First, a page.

I was presenting a digital 360 strategy to a prospective client whose business serves lakhs every month. While at the ORM (Online Reputation Management) part of the presentation, I was explaining the Listen-Assess-Respond-Resolve model when a senior member from their management who was tired of customer complaints on their Facebook pages suggested a rather simple solution -“why don’t you disable the comment feature on Facebook, so that our fans can no longer say bad things there?“ I thought it was a joke, but it wasn’t. The next twenty minutes were spent explaining why that wasn’t the best course of action. The discussion then veered to: what if we delete all negative comments from the Facebook page?
Solution: Ignore endorsements (retweets, etc) and opinions like “that brand is like that only“, but address genuine questions posted as comments on another customer’s post.
The `I gain followers attention by commenting’ troll: The easiest way to get attention on social media is commenting on a trending topic #tag. These trolls will go the distance to ensure they express a polarised POV in form of crass jokes or via image macros.
Solution: Let it heal slowly. People have short memories: What was the verdict in BP’s oil spill case? No one recalls, or was the verdict even out? (if you are with GreenPeace, pardon me). Did Flipkart shut down after creating lakhs of unhappy customers on #BigBillionDay sale? Last I checked, they are valuated at $11 billion and planning the next billion day.
Brands, unlike individuals can’t decide to stay put without taking necessary steps to address the issue. In a battle between troll vs brand, the former has a higher chance of victory because they can play the victim card of -`I’m innocent’ and label the brand as `an evil business house’. It is imperative brand managers avoid personal bias while responding to unintentional or intentional trolls; the tonality of brand can’t be superior or condemning even if the individual is clearly wrong. The recent example of Ola Cabs denying a customer’s request for a Hindu driver is a great exam ple of how a brand can be po lite but firm.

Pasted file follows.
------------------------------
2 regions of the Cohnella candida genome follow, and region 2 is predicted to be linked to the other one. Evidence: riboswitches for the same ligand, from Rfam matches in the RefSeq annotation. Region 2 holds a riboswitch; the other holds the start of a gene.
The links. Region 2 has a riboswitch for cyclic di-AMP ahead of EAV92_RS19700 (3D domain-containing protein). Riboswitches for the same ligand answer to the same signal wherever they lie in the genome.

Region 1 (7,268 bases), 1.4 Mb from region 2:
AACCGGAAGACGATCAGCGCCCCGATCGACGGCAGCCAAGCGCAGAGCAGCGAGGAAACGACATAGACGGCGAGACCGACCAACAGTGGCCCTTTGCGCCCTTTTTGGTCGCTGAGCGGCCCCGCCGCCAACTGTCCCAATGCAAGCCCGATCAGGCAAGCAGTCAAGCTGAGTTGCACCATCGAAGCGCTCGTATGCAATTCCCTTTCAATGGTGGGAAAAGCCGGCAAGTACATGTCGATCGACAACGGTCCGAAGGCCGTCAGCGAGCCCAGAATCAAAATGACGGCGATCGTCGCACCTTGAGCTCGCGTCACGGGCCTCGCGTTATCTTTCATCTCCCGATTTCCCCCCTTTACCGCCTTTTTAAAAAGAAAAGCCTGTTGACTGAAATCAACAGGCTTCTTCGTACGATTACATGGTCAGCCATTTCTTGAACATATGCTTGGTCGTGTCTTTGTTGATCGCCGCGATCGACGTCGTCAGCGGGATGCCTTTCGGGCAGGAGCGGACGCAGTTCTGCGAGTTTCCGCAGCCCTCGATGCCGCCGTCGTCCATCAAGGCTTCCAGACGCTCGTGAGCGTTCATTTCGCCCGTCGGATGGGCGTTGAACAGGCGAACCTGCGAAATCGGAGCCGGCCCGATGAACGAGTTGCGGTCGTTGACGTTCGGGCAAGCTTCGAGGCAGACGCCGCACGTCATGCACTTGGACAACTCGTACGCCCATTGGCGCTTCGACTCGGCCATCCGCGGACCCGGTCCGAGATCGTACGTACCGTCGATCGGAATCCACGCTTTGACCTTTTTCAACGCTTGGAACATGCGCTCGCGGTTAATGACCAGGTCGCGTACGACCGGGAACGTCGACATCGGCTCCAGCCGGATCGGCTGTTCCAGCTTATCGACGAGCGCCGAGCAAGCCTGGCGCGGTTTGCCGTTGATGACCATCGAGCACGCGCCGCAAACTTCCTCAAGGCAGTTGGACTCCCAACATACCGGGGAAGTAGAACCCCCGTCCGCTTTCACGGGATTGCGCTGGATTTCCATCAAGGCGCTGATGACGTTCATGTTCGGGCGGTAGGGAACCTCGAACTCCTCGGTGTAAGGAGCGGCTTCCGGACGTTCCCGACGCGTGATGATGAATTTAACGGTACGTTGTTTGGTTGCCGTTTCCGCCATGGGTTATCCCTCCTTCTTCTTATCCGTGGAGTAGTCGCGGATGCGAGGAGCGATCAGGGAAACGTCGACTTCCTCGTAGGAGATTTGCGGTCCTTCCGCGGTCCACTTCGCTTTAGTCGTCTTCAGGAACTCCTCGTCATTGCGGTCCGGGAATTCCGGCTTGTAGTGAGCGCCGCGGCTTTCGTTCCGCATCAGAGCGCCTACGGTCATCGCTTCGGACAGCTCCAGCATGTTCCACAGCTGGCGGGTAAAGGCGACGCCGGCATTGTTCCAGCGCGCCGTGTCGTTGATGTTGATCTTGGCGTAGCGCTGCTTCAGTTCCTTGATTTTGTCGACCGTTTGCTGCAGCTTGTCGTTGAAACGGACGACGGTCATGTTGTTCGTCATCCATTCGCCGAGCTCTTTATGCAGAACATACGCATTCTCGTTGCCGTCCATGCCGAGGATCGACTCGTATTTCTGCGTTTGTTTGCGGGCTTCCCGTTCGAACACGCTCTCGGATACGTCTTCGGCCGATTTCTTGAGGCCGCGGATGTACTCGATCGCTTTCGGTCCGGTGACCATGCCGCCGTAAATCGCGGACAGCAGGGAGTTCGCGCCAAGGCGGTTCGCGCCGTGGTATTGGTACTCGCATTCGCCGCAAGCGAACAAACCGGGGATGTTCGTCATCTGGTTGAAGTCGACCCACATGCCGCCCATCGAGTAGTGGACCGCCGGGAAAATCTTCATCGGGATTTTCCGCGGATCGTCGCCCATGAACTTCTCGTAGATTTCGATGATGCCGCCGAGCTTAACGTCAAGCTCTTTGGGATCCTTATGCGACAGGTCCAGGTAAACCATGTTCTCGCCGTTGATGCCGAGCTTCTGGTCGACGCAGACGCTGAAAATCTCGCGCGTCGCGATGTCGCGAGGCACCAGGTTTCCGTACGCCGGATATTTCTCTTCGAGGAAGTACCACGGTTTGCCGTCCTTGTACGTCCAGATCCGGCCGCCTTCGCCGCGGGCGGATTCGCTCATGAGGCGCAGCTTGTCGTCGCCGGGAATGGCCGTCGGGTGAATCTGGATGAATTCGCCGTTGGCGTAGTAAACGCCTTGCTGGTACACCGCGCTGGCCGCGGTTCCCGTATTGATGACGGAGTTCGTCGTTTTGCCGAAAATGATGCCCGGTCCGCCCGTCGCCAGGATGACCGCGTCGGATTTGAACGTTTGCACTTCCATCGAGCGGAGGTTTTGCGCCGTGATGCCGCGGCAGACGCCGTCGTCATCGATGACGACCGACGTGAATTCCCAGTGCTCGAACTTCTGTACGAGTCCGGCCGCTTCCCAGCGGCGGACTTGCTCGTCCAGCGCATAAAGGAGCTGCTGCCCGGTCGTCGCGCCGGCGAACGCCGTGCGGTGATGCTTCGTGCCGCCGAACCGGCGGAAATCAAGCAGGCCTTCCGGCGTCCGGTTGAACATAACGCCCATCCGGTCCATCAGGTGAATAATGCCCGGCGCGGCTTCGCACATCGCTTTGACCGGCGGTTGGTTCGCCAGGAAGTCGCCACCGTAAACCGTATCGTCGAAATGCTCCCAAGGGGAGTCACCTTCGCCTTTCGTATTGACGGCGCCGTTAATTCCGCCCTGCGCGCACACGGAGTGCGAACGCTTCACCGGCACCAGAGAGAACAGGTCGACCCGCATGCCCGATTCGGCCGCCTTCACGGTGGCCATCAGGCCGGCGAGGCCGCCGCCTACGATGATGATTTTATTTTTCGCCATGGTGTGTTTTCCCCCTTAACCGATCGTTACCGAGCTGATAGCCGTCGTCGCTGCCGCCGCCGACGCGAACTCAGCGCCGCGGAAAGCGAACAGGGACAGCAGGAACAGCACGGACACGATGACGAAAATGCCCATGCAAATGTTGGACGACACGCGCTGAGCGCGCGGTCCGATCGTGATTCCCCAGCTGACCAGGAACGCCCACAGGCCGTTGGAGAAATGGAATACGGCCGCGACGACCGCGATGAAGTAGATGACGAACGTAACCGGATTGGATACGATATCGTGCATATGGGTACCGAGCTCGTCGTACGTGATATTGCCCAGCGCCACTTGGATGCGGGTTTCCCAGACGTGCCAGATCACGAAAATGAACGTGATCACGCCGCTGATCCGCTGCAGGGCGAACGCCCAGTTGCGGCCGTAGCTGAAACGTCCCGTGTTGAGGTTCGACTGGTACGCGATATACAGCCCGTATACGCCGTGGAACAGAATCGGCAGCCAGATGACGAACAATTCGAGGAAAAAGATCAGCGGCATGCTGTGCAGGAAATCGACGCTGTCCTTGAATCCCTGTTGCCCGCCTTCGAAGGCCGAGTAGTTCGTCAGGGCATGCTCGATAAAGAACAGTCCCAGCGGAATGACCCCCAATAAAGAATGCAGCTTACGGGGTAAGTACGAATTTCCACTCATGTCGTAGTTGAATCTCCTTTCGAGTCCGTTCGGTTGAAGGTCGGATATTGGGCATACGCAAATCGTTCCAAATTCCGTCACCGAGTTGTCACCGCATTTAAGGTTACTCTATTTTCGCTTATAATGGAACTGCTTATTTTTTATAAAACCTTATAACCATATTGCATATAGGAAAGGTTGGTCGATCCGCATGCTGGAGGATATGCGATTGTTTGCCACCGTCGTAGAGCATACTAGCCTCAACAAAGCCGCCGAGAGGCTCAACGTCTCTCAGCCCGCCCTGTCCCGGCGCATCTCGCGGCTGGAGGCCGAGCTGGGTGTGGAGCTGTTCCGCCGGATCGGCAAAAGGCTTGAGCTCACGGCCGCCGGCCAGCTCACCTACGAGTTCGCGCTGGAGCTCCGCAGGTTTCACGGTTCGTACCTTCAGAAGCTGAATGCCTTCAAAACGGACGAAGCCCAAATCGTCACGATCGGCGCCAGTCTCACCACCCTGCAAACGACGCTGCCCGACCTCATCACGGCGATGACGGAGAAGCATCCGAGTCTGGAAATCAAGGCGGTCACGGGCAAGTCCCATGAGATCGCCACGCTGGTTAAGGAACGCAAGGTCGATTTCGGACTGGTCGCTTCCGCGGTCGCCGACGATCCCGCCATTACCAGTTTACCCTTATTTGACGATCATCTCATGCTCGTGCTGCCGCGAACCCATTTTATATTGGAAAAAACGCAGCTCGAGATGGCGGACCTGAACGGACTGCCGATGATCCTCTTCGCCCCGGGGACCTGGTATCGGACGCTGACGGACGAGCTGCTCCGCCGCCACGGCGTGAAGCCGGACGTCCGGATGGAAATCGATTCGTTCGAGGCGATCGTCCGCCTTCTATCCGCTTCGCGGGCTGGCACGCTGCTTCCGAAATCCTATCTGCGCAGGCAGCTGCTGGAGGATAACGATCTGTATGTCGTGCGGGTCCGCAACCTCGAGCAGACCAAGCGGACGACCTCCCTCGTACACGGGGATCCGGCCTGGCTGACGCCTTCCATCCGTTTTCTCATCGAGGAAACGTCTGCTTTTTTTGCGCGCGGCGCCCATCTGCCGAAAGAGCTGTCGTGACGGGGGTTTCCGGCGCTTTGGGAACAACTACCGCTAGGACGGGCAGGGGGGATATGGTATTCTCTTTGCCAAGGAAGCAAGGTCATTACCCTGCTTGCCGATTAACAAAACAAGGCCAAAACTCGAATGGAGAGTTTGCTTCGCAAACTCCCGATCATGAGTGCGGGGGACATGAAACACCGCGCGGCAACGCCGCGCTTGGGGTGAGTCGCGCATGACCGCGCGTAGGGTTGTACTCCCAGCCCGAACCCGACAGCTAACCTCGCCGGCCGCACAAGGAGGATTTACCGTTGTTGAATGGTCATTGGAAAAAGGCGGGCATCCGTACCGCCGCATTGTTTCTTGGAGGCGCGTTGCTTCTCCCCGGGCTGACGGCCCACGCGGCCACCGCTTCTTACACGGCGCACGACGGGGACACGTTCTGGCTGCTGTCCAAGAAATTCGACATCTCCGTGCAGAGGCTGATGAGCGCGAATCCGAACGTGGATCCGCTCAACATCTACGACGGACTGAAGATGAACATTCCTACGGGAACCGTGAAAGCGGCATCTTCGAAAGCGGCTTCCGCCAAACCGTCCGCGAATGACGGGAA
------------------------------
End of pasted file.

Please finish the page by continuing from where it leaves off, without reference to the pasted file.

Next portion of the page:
The `let’s tag the CXOs for my (petty) problem’ troll: This seems to be a trend now. A delayed shipment from Snapdeal leads to tagging Kunal Bahl on Twitter to raise a stink.
CXOs of b2c brands who are present on social media are no stran gers to being tagged by customers for faster responses. More often than not, people cross the line when they make personal remarks or address the c-suite as frauds.
Solution: Everyone in an organisation is responsible to make customers happy, but that doesn’t mean a CEO has to be personally involved in responding to every query. Should they choose to start responding to trolls, then it’s a dive into the abyss.
The `inflammatory opinion’ troll: Virat didnt bat well in world cup? Let’s blame Anushka. These trolls are abundant online.They defy logic in their thinking, but hold strong ground, spreading rumours and inflammatory remarks.
Solution: Do not ever try to reason with these trolls. Any rationale you provide will only feed them and they’ll start multiplying.
The `Pervs and innuendos’ troll: Any girl who has posted a group picture with a bunch of boys on social media will unfortunately be familiar with this. While women get cat-call comments or random fraandship requests, men on the other hand unintentionally elicit trolls who brand them as studs.
Solution: Individuals who are victim of this kind of personal attack from trolls must react the same way they would to page 3 gossip ignore and move on. Also, do check those privacy settings.
This was originally written for Economic Times and published on June 17th 2015